VS: It isn't just that pain determines patient global fatigue and HRQoL, different aspects also contribute to this. And essentially, the only way to really look at all this is to look across all of them, as opposed to just picking HRQoL, or pain, or fatigue. But also, we must remember that PtGA is defined as all of the ways your disease affects you and how you are doing today. It's meant to be a question about how you think your disease activity is, based on both the questions we've asked you, such as physical function, pain, etc, but also the questions we haven't asked you. In essence, it's supposed to be the most accurate assessment of how a patient's doing.

It’s important to collect information from multiple PROs in RCTs, and in clinical practice, because RA affects so many different aspects of your life.

RN: What first interested your team in determining the relationship between the PtGA and the HRQoL with other PROs within this patient population?

VS: We’ve been doing these types of analyses in RA now for a long time. And what was good here was that we were looking at across the 3 trials with baricitinib, not just 1 population.

RN: What were the results of this study?

Not only are we going to look at the relationship between these different PROs on PtGA and the HRQoL by the PCS and MCS, but we also determined whether this is different in patients in low disease activity.

So, as you might expect, as has already been published, pain is strongly correlated with PtGA. It has been well recognized as an important influencing factor. But pain was also negatively correlated with PCS improvements on a level of about a moderate correlation and the MCS, which are looking at emotional and mental health, had a negative, but low, correlation.

When you include Functional Assessment of Chronic Illness Therapy-Fatigue (FACIT-F), it's moderately positively correlated with the HRQoL and it's actually the most important influencing factor for MCS scores, including emotional, social functioning, mental health, and vitality. And together, the FACIT-F and the PtGA were moderately negatively correlated, because when PtGA gets better and is going down, FACIT and SF-36 scores go up. I like PROs that show you improvements because you can graph them for patients and doctors.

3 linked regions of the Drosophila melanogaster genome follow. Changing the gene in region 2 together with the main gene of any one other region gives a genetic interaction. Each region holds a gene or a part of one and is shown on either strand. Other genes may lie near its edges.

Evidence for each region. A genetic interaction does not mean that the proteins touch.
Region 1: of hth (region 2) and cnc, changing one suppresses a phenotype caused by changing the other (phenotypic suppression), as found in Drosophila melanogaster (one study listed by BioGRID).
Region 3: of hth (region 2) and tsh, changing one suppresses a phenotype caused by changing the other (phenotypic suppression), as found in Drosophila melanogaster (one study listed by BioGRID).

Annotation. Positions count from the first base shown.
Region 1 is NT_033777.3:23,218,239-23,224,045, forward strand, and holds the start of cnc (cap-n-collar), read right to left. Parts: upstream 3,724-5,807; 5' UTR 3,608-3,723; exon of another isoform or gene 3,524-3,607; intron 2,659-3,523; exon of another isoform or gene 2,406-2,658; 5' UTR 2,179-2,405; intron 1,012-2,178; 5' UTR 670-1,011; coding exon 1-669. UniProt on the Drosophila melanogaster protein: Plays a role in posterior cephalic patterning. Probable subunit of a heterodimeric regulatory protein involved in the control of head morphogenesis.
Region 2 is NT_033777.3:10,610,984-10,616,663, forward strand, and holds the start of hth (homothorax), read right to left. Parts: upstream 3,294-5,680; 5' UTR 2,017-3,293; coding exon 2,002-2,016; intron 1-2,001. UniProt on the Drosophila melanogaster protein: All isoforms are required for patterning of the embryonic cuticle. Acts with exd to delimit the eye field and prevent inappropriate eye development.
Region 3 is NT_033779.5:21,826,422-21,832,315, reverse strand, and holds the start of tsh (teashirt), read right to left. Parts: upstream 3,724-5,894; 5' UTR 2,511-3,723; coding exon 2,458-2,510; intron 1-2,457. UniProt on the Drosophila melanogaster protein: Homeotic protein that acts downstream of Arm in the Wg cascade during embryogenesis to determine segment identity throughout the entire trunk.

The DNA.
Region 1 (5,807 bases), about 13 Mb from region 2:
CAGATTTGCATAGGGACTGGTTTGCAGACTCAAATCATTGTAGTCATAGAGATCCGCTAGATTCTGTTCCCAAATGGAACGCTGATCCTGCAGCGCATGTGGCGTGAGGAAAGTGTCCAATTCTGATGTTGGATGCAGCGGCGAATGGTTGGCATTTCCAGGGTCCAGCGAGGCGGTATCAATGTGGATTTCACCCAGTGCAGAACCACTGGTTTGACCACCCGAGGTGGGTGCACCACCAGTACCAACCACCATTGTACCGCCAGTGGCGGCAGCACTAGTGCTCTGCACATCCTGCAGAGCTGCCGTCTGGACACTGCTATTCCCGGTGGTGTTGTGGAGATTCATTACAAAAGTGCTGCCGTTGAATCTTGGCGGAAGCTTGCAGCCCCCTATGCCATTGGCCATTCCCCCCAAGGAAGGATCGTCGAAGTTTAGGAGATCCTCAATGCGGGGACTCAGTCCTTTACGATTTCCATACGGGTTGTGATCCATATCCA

Morning stiffness is important, but it's very weakly correlated with all of these other outcomes, because morning stiffness often doesn't get better. We did a long-term study several years ago and found out that patients with morning stiffness maintain that morning stiffness. They don't improve, even when they've changed therapy. And so, if you get a new onset of it, it usually means you're flaring.

In summary, these correlations were the same whether patients had gone into remission, had stayed in low disease activity, or hadn't done either.

“These results confirm prior findings, such as high correlations of pain with PtGA. We, however, observed that the relationships between other PROs with PtGA, PCS, or MCS scores were stable across time points over the first 6 months of treatment in differing patient populations, ranging from early to later disease. PtGA, PCS, and MCS scores were each associated with different PROs, indicating the importance of collecting multiple PROs in RCTs and real-world clinical practice,” investigators concluded.